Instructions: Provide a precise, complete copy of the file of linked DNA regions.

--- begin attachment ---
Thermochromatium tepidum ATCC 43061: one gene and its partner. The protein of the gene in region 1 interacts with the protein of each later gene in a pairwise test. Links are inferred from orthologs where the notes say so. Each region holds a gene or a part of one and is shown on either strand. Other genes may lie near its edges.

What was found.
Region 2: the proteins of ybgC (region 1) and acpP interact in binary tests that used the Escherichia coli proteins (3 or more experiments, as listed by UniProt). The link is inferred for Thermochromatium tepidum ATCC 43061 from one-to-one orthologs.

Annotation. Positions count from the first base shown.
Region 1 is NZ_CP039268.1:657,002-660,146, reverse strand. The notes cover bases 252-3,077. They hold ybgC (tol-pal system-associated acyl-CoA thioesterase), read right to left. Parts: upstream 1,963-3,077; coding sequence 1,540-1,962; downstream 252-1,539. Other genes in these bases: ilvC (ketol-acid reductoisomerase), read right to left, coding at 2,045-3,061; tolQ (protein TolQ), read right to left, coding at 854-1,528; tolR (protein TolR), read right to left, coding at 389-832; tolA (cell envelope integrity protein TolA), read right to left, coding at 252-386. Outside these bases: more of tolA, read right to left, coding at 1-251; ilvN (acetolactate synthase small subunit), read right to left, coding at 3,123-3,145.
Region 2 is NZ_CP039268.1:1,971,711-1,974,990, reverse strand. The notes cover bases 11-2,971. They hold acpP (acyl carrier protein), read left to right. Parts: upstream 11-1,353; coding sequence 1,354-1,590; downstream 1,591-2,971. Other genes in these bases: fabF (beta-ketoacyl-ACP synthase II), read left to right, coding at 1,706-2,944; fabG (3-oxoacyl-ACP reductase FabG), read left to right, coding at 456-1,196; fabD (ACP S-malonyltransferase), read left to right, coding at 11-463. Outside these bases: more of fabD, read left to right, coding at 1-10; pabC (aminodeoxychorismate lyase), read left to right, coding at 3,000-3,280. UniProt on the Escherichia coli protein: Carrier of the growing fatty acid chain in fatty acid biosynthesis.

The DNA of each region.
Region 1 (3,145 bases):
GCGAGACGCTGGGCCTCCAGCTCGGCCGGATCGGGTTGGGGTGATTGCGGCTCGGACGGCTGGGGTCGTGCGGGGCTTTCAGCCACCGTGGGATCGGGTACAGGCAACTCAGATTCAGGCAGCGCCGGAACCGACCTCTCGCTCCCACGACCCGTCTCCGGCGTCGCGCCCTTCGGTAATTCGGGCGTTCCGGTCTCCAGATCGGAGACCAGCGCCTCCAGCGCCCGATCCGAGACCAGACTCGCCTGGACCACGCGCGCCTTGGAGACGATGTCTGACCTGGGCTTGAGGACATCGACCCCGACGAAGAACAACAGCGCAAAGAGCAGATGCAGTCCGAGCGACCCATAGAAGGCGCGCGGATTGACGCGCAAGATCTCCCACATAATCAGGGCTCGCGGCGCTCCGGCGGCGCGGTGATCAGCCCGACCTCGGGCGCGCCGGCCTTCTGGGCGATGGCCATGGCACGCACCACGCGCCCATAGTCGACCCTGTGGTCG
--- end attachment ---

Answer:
Thermochromatium tepidum ATCC 43061: one gene and its partner. The protein of the gene in region 1 interacts with the protein of each later gene in a pairwise test. Links are inferred from orthologs where the notes say so. Each region holds a gene or a part of one and is shown on either strand. Other genes may lie near its edges.

What was found.
Region 2: the proteins of ybgC (region 1) and acpP interact in binary tests that used the Escherichia coli proteins (3 or more experiments, as listed by UniProt). The link is inferred for Thermochromatium tepidum ATCC 43061 from one-to-one orthologs.

Annotation. Positions count from the first base shown.
Region 1 is NZ_CP039268.1:657,002-660,146, reverse strand. The notes cover bases 252-3,077. They hold ybgC (tol-pal system-associated acyl-CoA thioesterase), read right to left. Parts: upstream 1,963-3,077; coding sequence 1,540-1,962; downstream 252-1,539. Other genes in these bases: ilvC (ketol-acid reductoisomerase), read right to left, coding at 2,045-3,061; tolQ (protein TolQ), read right to left, coding at 854-1,528; tolR (protein TolR), read right to left, coding at 389-832; tolA (cell envelope integrity protein TolA), read right to left, coding at 252-386. Outside these bases: more of tolA, read right to left, coding at 1-251; ilvN (acetolactate synthase small subunit), read right to left, coding at 3,123-3,145.
Region 2 is NZ_CP039268.1:1,971,711-1,974,990, reverse strand. The notes cover bases 11-2,971. They hold acpP (acyl carrier protein), read left to right. Parts: upstream 11-1,353; coding sequence 1,354-1,590; downstream 1,591-2,971. Other genes in these bases: fabF (beta-ketoacyl-ACP synthase II), read left to right, coding at 1,706-2,944; fabG (3-oxoacyl-ACP reductase FabG), read left to right, coding at 456-1,196; fabD (ACP S-malonyltransferase), read left to right, coding at 11-463. Outside these bases: more of fabD, read left to right, coding at 1-10; pabC (aminodeoxychorismate lyase), read left to right, coding at 3,000-3,280. UniProt on the Escherichia coli protein: Carrier of the growing fatty acid chain in fatty acid biosynthesis.

The DNA of each region.
Region 1 (3,145 bases):
GCGAGACGCTGGGCCTCCAGCTCGGCCGGATCGGGTTGGGGTGATTGCGGCTCGGACGGCTGGGGTCGTGCGGGGCTTTCAGCCACCGTGGGATCGGGTACAGGCAACTCAGATTCAGGCAGCGCCGGAACCGACCTCTCGCTCCCACGACCCGTCTCCGGCGTCGCGCCCTTCGGTAATTCGGGCGTTCCGGTCTCCAGATCGGAGACCAGCGCCTCCAGCGCCCGATCCGAGACCAGACTCGCCTGGACCACGCGCGCCTTGGAGACGATGTCTGACCTGGGCTTGAGGACATCGACCCCGACGAAGAACAACAGCGCAAAGAGCAGATGCAGTCCGAGCGACCCATAGAAGGCGCGCGGATTGACGCGCAAGATCTCCCACATAATCAGGGCTCGCGGCGCTCCGGCGGCGCGGTGATCAGCCCGACCTCGGGCGCGCCGGCCTTCTGGGCGATGGCCATGGCACGCACCACGCGCCCATAGTCGACCCTGTGGTCG